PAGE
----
Samuel Muldoon's user avatar
1 vote
0 answers
18 views

What is the expanded form of "éd. augm."? [migrated]

What is the uncontracted form of éd. augm.? Consider the following snippet of text: « Ludis » (par C. du Cange, 1678), dans du Cange, et al., Glossarium mediae et infimae latinitatis, éd. augm., ...
Samuel Muldoon's user avatar
2 votes
1 answer
87 views

Exsistitne in lingua Latina verbum pro die post cras?

Ut didici cum rogavi meum praeviosum rogatum in hac agora, lingua Latina habet verbum pro die ante heri: nudiustertius. Sed nescio, habetne ea etiam verbum pro die post cras? Lingua Croatica habet id ...
FlatAssembler's user avatar
5 votes
1 answer
540 views

Estne in lingua Latina verbum pro die ante heri?

Estne in lingua Latina verbum pro die ante heri? Scitis, ut Croaticum verbum "prekjučer" (quod legitur "trans-heri"). SUMMARY: Did Latin have a word for the day before yesterday?
FlatAssembler's user avatar
-2 votes
0 answers
43 views

Translating help for gift for Latin teacher [closed]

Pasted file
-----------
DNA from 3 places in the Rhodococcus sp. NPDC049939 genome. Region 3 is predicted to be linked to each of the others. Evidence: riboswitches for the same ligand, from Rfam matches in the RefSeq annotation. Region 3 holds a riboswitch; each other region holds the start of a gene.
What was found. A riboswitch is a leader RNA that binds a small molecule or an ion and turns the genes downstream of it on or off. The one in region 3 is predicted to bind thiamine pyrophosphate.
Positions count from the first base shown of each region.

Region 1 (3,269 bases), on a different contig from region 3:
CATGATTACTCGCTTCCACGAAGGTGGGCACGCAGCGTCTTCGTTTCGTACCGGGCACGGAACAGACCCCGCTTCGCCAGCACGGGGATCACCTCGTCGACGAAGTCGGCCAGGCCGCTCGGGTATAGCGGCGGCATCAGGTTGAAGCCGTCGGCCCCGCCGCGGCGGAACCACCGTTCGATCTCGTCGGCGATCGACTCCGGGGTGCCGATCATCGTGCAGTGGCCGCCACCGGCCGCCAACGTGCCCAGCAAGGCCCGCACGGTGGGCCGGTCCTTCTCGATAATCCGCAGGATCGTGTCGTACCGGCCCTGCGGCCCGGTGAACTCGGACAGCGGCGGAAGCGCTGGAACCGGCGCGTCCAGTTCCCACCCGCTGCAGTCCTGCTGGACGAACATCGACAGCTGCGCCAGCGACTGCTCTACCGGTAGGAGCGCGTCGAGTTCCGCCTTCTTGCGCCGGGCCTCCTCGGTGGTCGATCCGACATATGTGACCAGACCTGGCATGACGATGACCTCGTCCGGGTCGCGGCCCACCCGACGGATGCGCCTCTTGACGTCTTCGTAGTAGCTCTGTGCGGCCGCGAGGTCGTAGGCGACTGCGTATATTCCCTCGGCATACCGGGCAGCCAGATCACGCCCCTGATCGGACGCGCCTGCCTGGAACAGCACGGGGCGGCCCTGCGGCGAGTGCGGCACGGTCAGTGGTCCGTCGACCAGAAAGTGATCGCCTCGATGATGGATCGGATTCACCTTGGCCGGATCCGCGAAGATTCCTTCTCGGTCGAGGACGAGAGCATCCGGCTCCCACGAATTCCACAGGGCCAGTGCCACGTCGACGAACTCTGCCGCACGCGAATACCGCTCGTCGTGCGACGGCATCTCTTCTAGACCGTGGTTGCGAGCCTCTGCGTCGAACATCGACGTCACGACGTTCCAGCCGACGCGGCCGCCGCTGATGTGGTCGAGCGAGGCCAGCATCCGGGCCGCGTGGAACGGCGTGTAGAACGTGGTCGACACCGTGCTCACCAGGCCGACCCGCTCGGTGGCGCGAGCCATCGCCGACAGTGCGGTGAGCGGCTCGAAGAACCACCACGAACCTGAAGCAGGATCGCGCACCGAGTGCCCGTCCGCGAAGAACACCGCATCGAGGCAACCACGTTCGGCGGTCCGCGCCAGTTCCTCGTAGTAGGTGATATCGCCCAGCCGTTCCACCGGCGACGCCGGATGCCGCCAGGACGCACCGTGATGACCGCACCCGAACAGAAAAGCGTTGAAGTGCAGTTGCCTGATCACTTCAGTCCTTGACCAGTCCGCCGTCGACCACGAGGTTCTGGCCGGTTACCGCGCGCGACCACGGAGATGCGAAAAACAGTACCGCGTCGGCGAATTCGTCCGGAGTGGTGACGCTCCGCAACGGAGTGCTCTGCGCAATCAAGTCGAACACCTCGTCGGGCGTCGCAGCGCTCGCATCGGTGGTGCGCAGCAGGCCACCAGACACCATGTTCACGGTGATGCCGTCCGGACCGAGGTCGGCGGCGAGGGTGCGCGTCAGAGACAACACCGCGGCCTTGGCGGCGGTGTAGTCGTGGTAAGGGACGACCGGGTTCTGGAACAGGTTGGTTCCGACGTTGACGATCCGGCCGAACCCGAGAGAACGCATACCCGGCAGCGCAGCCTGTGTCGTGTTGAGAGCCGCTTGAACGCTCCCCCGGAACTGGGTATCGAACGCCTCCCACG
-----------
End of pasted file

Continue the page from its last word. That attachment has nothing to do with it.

I would like to give our daughters’ Latin teacher a gift and have it engraved in Latin and want to be certain that it is correct. How would you translate this sentence in Latin? - You will always be ...
Kelli Hardman's user avatar
-1 votes
0 answers
54 views

What is the translation of a drop-in desk in Latin?

A drop-in desk is: a workspace that is set up to handle unscheduled visits by workers who don’t have a long-term desk in the facility, but need one for that day. What is the translation of a drop-in ...
Arunabh Bhattacharya's user avatar
0 votes
0 answers
23 views

How do you say "table editor" (a software name) in Latin?

I want to know how to say "table editor" (a software) in Latin. I have searched that "table" is "mensa" or "tabula" in Latin on Wiktionary but it doesn't ...
Paalon's user avatar
  • 1
0 votes
1 answer
62 views

What is "Book of the Black Sacrament" in Medieval Latin?

What would the Medieval Latin translation be for the title "Book of the Black Sacrament"? (Note: black here means dark or evil, not the actual colour.) Thanks.
Anonymous's user avatar
8 votes
1 answer
712 views

On the case of "patientia nostra" in Cicero

Very straightforward. I don't know any dictionary of latin regencies, so I come here whenever these questions rise up. In the famous quote: Quousque tandem abutere, Catilina, patientia nostra? we have ...
hellofriends's user avatar
3 votes
1 answer
111 views

Does "iugiter" have any descendants in English?